Tom Garth (9/30/2009)
I agree with Tao that thoughtful aliasing, as opposed to A. B, C, will make code easier to read for the programmer, debugger, or DBA. Most who have been around a little while won't have to wonder what OH and OD reference. OH.customer_name doesn't present nearly the challenge to read as does SalesOrderHeader.customer_name.
I disagree. OH is much less meaningful than SalesOrderHeader. OH is not any easier or harder to read, but it means less. OH! It means OH, I forgot to name something.
Yes, you can create hugely long table names in an example to make the example look silly. But SalesOrderHeader is MUCH more meaningful than OH. OH could stand for the state of Ohio, or Old Hat, or OverHeat, or OrdersHandled, or OmitHeader, or OrdersHalted, or any one of a number of things. SalesOrderHeader does not have that problem. The table alias does NOT add anything meaningful, and it forces us to do an additional translation.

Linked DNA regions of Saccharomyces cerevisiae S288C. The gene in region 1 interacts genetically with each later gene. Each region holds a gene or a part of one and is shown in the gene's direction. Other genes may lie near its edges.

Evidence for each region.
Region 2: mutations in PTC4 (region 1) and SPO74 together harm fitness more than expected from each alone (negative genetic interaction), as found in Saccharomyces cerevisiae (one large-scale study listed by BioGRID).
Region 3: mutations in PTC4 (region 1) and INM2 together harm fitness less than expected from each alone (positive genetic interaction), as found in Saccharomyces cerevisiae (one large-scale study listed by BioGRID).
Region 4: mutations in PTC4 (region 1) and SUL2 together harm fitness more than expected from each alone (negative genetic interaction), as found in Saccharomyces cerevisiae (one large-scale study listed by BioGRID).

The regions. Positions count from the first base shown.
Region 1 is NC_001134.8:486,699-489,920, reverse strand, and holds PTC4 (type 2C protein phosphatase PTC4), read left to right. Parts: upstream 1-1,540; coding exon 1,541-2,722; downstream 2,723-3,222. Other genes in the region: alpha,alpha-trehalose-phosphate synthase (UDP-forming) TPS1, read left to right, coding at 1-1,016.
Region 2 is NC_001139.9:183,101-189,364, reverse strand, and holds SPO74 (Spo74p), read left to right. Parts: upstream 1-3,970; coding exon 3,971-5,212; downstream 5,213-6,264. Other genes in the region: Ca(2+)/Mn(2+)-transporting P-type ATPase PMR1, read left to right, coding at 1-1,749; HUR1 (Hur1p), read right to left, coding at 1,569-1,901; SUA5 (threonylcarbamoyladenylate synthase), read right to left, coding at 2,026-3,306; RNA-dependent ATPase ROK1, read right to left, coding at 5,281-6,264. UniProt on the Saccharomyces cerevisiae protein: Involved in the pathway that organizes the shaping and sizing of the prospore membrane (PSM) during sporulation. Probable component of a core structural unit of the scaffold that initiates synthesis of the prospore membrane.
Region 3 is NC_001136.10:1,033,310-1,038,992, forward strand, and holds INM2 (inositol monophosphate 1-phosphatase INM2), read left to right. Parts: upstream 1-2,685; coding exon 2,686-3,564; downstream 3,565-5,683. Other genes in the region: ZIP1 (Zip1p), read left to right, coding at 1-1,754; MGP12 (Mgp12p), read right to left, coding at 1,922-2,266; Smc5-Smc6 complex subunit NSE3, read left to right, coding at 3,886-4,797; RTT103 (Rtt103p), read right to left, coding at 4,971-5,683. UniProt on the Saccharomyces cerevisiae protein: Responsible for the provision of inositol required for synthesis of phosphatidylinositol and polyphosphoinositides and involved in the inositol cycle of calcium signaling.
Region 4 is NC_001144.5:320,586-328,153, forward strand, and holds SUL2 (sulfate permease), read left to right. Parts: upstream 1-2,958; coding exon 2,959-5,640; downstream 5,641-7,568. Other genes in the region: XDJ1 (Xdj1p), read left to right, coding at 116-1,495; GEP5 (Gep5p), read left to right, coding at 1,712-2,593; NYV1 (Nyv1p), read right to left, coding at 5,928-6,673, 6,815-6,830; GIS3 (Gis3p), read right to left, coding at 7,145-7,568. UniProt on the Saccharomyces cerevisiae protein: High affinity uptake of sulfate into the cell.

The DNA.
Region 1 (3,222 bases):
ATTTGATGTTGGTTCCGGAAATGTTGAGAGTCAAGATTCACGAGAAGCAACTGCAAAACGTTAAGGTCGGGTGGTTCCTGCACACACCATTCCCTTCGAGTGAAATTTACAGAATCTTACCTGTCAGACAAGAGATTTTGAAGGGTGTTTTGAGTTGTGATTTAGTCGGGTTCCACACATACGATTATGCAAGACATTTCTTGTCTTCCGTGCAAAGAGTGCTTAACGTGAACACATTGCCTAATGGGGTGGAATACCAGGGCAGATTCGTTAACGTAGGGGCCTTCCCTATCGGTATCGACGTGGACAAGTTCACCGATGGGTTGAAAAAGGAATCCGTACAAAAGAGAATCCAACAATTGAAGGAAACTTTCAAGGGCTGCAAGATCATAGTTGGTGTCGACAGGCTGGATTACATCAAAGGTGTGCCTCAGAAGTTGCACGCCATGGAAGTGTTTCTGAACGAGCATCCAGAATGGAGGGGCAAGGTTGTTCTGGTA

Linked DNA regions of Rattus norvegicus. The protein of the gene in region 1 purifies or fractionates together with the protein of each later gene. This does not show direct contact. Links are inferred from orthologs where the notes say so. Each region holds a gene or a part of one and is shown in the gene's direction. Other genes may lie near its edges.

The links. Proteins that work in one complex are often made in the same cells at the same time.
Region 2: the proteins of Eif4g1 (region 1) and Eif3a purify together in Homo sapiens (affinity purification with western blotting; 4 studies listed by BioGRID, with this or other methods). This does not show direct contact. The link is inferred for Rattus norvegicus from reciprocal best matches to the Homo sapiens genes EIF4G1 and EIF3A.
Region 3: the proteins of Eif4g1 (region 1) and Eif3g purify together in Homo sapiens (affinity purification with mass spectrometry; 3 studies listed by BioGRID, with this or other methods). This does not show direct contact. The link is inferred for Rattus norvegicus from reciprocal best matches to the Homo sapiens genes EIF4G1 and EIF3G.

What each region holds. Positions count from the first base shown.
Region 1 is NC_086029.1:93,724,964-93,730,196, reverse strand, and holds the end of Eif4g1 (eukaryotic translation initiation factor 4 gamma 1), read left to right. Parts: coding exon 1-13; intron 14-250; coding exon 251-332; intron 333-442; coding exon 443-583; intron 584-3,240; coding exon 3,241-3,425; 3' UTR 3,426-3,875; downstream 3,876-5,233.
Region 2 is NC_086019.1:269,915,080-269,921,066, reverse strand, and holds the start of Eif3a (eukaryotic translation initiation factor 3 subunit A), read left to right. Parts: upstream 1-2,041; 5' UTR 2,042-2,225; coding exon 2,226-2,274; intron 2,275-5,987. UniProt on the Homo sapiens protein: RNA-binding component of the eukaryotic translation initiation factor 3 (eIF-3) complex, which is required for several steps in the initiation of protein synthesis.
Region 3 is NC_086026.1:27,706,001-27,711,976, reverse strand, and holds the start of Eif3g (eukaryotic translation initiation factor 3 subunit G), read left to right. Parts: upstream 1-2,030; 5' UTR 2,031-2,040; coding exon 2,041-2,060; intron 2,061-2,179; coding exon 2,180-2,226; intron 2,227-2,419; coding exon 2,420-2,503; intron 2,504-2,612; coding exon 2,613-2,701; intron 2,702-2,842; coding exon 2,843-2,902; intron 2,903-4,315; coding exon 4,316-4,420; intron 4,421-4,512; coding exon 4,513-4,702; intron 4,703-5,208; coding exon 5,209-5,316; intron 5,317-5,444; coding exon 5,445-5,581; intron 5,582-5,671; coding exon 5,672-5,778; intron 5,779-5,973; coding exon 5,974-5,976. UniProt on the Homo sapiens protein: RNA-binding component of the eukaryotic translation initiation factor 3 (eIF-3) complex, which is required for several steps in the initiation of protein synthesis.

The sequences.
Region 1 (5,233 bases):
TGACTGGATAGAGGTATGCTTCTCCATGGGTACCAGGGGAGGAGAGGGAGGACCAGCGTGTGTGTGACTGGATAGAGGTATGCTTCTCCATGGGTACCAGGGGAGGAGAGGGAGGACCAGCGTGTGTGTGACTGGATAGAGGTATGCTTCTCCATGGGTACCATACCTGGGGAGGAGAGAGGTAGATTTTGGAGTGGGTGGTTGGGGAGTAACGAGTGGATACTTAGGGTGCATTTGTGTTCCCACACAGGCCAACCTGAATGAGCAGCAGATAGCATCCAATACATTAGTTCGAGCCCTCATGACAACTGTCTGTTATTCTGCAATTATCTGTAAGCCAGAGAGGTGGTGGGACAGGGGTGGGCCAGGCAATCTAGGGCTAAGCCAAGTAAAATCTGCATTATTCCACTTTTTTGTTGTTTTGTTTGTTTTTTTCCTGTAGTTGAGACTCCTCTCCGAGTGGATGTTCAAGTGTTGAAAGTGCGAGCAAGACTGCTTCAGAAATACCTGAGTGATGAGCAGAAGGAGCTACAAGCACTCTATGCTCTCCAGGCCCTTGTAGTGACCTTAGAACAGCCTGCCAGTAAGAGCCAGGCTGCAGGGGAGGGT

Yes, if you work with it all of the time, then you'll learn what OH stands for. And you'll learn what SOL stands for. SOL doesn't scream "line number" to me. The second programmer to come to the code sees SOL and thinks he's s*it out of luck figuring it out. Sales Order Line? Standing Order Link? Sales Omitted Late? WTF?
"Most who have been around a little while won't have to wonder what OH and OD reference." Bullsh!t. I have no idea what they reference.